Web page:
“The [EU]must ensure fair treatment of [TCNs] who reside legally [in the EU]”
(European Council Tampere, October 15th16th 1999)
Already fulfilling this claim to some extent
… referring not only to citizenship (also sex, etc.), …
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The EU’s ethics of immigration
“One obvious way to promote the inclusion of
immigrants is to establish rules that prohibit
discrimination on the basis of characteristics that
tend to distinguish citizens of immigrant origin from
other citizens.(p. 65)
… however, there is still room for improvement.
Rights “as closely as possible” to those enjoyed by EU citizens
Regulation 1231/2010/EU (social security), 1st recital
Cf. also the new: possibility of restrictions in Directive 2016/801
(research, studies etc.), art. 22/2
Same treatment as other TCN legally resident
Directive 2011/95/EU (asylum qualification)
art. 27/2 (access to education - adults)
art. 32/1 (access to accommodation)
art. 33 (freedom of movement within MS)
Less favourable treatment for TCN
Directive 2013/33/EU (asylum reception conditions), 24th recital,
art. 17/5
Priority treatment to EU citizens and EEA nationals
Directive 2013/33/EU (asylum reception conditions), art. 15/2
Directive 2001/55/EC (mass influx), art. 12
Principle of Union preference (2003 and 2005 Acts of Accession)
Directive 2011/98/EU (single permit), 17th recital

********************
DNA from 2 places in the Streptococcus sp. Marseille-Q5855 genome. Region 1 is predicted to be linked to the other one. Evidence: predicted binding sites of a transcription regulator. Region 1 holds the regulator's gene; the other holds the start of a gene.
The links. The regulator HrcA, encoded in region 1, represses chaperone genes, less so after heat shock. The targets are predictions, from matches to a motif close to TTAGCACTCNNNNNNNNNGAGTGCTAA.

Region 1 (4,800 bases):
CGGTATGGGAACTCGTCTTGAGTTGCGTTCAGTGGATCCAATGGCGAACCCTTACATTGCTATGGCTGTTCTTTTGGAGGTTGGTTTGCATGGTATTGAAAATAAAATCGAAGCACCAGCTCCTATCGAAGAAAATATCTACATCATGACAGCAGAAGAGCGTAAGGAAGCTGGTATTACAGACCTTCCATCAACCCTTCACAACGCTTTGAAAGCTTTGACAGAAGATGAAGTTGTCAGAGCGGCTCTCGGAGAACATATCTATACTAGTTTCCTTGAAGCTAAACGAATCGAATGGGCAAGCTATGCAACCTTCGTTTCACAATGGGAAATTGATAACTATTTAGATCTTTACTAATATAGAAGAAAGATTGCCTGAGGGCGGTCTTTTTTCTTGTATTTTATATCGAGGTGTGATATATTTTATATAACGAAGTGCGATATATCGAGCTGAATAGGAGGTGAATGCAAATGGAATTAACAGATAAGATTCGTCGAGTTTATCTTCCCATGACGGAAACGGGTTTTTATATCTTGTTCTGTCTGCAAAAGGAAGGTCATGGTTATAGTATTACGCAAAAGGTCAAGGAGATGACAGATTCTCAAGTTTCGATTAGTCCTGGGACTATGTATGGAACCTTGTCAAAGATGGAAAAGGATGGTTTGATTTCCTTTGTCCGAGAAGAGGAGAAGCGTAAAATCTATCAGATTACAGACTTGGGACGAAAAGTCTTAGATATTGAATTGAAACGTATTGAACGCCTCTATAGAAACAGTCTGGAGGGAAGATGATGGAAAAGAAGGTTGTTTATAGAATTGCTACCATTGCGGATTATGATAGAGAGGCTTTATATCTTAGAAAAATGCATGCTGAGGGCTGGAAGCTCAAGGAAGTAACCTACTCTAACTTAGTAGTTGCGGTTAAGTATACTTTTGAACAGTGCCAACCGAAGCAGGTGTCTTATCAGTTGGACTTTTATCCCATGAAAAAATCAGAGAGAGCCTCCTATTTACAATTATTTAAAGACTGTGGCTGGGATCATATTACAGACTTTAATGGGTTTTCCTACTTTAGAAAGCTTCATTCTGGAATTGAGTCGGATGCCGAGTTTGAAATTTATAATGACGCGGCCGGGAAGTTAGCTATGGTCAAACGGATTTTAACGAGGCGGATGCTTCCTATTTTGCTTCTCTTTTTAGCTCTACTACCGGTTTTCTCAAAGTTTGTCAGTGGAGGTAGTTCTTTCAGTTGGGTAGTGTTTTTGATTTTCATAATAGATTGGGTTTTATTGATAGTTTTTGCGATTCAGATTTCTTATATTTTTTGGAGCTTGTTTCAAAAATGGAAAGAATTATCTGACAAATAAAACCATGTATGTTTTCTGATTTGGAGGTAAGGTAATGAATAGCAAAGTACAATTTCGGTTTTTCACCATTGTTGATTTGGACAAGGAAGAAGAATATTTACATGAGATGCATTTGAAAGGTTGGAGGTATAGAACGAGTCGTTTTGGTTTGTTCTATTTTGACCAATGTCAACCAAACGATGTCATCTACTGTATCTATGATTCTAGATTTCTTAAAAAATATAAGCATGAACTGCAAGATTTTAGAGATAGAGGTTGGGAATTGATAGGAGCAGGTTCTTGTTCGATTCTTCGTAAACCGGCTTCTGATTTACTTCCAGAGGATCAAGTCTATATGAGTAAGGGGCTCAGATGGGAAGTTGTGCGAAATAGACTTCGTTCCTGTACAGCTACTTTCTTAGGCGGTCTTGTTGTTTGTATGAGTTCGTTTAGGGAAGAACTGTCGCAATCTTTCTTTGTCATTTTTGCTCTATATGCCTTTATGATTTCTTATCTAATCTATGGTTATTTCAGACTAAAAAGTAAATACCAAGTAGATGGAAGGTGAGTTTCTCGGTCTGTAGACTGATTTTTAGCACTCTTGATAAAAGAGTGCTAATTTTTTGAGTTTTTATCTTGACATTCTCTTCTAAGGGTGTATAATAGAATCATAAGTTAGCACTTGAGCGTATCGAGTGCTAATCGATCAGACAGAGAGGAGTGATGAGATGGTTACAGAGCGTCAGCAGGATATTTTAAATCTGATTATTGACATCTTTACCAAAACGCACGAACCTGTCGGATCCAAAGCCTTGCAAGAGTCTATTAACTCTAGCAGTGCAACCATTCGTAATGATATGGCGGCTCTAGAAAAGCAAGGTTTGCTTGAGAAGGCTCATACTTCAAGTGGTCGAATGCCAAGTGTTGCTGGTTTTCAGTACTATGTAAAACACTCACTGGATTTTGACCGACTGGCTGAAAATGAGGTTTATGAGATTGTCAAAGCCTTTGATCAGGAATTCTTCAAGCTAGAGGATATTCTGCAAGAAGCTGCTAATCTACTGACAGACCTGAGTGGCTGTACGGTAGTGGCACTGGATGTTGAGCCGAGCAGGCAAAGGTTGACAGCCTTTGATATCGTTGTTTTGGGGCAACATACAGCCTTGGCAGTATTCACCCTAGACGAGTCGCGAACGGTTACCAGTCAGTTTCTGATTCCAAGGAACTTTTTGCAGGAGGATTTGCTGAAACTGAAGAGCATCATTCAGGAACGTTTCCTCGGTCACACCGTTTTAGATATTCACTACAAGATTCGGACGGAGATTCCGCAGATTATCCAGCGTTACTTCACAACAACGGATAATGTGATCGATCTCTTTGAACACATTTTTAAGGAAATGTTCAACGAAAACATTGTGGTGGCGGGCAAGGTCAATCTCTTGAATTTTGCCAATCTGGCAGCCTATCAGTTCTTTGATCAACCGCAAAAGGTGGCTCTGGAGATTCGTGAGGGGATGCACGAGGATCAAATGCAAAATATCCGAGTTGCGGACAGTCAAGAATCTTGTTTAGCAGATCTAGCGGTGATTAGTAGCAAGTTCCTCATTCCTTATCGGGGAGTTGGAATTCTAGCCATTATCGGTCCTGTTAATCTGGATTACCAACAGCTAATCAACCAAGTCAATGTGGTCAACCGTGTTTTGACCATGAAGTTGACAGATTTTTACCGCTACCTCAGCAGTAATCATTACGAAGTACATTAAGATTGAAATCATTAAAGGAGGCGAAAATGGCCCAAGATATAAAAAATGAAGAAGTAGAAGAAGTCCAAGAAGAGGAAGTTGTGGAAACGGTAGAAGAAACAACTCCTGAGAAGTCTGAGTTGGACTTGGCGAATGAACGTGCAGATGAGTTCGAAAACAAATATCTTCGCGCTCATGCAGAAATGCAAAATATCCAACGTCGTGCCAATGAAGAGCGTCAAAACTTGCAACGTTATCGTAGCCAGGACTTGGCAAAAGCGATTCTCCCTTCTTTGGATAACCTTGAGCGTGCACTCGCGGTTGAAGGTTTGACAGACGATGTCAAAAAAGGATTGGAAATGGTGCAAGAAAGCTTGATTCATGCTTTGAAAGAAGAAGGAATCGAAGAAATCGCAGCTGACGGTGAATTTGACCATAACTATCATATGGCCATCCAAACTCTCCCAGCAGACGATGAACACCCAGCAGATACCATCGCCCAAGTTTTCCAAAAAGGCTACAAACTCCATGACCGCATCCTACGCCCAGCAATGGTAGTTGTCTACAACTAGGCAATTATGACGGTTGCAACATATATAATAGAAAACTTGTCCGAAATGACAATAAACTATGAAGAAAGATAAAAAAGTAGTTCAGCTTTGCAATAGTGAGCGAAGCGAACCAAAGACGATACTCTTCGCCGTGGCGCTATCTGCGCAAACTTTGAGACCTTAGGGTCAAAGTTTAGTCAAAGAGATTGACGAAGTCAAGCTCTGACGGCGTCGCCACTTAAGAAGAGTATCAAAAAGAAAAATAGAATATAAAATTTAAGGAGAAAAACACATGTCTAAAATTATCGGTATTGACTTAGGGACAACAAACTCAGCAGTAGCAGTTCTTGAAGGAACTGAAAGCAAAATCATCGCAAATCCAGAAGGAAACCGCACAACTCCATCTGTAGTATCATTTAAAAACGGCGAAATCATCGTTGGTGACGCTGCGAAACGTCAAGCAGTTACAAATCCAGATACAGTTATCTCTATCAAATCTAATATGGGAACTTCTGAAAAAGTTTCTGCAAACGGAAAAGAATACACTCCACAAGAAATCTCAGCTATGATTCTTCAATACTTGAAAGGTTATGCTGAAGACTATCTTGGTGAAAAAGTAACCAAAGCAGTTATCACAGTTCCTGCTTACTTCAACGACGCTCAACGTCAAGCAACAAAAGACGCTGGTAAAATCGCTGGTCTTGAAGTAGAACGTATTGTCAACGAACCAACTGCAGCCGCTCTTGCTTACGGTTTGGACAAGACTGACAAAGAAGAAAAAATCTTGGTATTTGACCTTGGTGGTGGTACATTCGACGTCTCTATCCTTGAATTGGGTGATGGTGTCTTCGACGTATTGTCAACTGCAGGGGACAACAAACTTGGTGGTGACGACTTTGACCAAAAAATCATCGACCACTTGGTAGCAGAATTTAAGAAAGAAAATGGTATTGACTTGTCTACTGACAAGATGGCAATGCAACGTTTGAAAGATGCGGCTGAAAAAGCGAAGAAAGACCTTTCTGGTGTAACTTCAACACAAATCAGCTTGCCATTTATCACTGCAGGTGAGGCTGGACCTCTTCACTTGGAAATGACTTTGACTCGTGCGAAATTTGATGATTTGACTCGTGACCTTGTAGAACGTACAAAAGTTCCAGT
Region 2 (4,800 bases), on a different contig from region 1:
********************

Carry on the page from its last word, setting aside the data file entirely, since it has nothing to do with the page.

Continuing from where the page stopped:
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The EU’s (MS’s) and ethics of immigration
Time spent in case of adults to bar deportation:
5 years (p. 104)
Public employment (pp. 106-8)
On criminals that have grown up in the country that
tries to expel them: “These people may be
problems, but they are our problems, not someone
else’s […]” (p. 105; no emphasis added)
Acknowledges improvement of treatment of TCN in the EU:
“This gap has narrowed considerably in recent years […]”
(p. 92)
5 years
EU citizens: Directive 2004/38/EC, art. 16
TCN (as family members): Directive 2004/38/EC, art. 18
TCN (as long term residents): Directive 2003/109/EC,
art. 4, art. 12 (protection against expulsion), etc.
Public-service exception:
TFEU art. 45/4, art. 51, art. 62; plus CJEU case-law
Cf. terrorism situation (Paris and Brussels)
Here too, we find some similarities (5 years in both
cases).
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The EU’s ethics of immigration
“[…] the right to enforce immigration laws is not a
moral carte blanche. The state is still constrained by
norms of proportionality and rationality […]
competence and fairness […]“ (p. 144)
“[…] the important point is that employer sanctions
provide a more legitimate option for restricting
irregular migration than most restrictions on the
legal rights of the irregular migrants themselves.
(p. 147)
Firewall argument (pp. 132ff;
cf. also Crépeau, 2013, pp. 30-1, 47)
Employer sanctions Directive 2009/52/EC
Outstanding remuneration, taxes etc. (14th recital)